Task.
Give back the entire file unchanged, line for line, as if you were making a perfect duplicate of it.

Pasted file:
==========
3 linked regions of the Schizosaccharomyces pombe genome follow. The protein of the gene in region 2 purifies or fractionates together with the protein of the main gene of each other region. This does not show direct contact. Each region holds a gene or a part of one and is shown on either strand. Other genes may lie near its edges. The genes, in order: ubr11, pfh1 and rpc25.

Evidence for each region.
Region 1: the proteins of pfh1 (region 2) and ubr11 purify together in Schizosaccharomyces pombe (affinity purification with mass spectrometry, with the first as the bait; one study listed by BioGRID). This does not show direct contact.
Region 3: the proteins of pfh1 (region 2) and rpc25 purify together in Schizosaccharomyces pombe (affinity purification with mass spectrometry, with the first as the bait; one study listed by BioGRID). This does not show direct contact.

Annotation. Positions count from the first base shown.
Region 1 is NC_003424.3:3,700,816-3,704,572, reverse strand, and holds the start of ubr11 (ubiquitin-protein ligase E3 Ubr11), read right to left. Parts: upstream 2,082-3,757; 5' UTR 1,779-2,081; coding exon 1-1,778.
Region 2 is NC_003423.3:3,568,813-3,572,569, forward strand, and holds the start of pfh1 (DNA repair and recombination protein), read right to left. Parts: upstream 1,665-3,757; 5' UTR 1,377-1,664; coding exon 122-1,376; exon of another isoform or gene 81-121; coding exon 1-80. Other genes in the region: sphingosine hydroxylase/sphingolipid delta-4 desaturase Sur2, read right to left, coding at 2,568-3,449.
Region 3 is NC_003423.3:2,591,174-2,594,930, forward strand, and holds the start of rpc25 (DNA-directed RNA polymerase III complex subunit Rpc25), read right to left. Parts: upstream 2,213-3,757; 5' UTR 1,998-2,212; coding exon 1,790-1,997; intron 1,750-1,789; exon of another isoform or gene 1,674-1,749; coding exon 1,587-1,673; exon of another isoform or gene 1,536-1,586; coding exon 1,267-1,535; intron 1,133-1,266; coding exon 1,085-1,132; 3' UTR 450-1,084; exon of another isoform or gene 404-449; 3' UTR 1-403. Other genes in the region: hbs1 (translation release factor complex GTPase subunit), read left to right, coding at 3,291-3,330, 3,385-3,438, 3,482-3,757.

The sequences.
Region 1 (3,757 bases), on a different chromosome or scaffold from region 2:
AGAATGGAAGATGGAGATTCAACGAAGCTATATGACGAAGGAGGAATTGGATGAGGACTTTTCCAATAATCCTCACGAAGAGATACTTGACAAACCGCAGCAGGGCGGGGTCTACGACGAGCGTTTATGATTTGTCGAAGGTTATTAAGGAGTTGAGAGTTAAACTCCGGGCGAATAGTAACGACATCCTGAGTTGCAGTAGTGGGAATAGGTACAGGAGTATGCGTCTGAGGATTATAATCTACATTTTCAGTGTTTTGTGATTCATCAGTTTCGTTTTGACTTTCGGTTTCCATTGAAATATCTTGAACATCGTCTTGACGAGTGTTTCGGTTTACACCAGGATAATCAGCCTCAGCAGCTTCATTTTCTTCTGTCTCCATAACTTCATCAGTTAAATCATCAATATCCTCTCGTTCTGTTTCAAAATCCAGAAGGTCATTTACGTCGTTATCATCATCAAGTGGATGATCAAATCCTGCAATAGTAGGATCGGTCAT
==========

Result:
3 linked regions of the Schizosaccharomyces pombe genome follow. The protein of the gene in region 2 purifies or fractionates together with the protein of the main gene of each other region. This does not show direct contact. Each region holds a gene or a part of one and is shown on either strand. Other genes may lie near its edges. The genes, in order: ubr11, pfh1 and rpc25.

Evidence for each region.
Region 1: the proteins of pfh1 (region 2) and ubr11 purify together in Schizosaccharomyces pombe (affinity purification with mass spectrometry, with the first as the bait; one study listed by BioGRID). This does not show direct contact.
Region 3: the proteins of pfh1 (region 2) and rpc25 purify together in Schizosaccharomyces pombe (affinity purification with mass spectrometry, with the first as the bait; one study listed by BioGRID). This does not show direct contact.

Annotation. Positions count from the first base shown.
Region 1 is NC_003424.3:3,700,816-3,704,572, reverse strand, and holds the start of ubr11 (ubiquitin-protein ligase E3 Ubr11), read right to left. Parts: upstream 2,082-3,757; 5' UTR 1,779-2,081; coding exon 1-1,778.
Region 2 is NC_003423.3:3,568,813-3,572,569, forward strand, and holds the start of pfh1 (DNA repair and recombination protein), read right to left. Parts: upstream 1,665-3,757; 5' UTR 1,377-1,664; coding exon 122-1,376; exon of another isoform or gene 81-121; coding exon 1-80. Other genes in the region: sphingosine hydroxylase/sphingolipid delta-4 desaturase Sur2, read right to left, coding at 2,568-3,449.
Region 3 is NC_003423.3:2,591,174-2,594,930, forward strand, and holds the start of rpc25 (DNA-directed RNA polymerase III complex subunit Rpc25), read right to left. Parts: upstream 2,213-3,757; 5' UTR 1,998-2,212; coding exon 1,790-1,997; intron 1,750-1,789; exon of another isoform or gene 1,674-1,749; coding exon 1,587-1,673; exon of another isoform or gene 1,536-1,586; coding exon 1,267-1,535; intron 1,133-1,266; coding exon 1,085-1,132; 3' UTR 450-1,084; exon of another isoform or gene 404-449; 3' UTR 1-403. Other genes in the region: hbs1 (translation release factor complex GTPase subunit), read left to right, coding at 3,291-3,330, 3,385-3,438, 3,482-3,757.

The sequences.
Region 1 (3,757 bases), on a different chromosome or scaffold from region 2:
AGAATGGAAGATGGAGATTCAACGAAGCTATATGACGAAGGAGGAATTGGATGAGGACTTTTCCAATAATCCTCACGAAGAGATACTTGACAAACCGCAGCAGGGCGGGGTCTACGACGAGCGTTTATGATTTGTCGAAGGTTATTAAGGAGTTGAGAGTTAAACTCCGGGCGAATAGTAACGACATCCTGAGTTGCAGTAGTGGGAATAGGTACAGGAGTATGCGTCTGAGGATTATAATCTACATTTTCAGTGTTTTGTGATTCATCAGTTTCGTTTTGACTTTCGGTTTCCATTGAAATATCTTGAACATCGTCTTGACGAGTGTTTCGGTTTACACCAGGATAATCAGCCTCAGCAGCTTCATTTTCTTCTGTCTCCATAACTTCATCAGTTAAATCATCAATATCCTCTCGTTCTGTTTCAAAATCCAGAAGGTCATTTACGTCGTTATCATCATCAAGTGGATGATCAAATCCTGCAATAGTAGGATCGGTCAT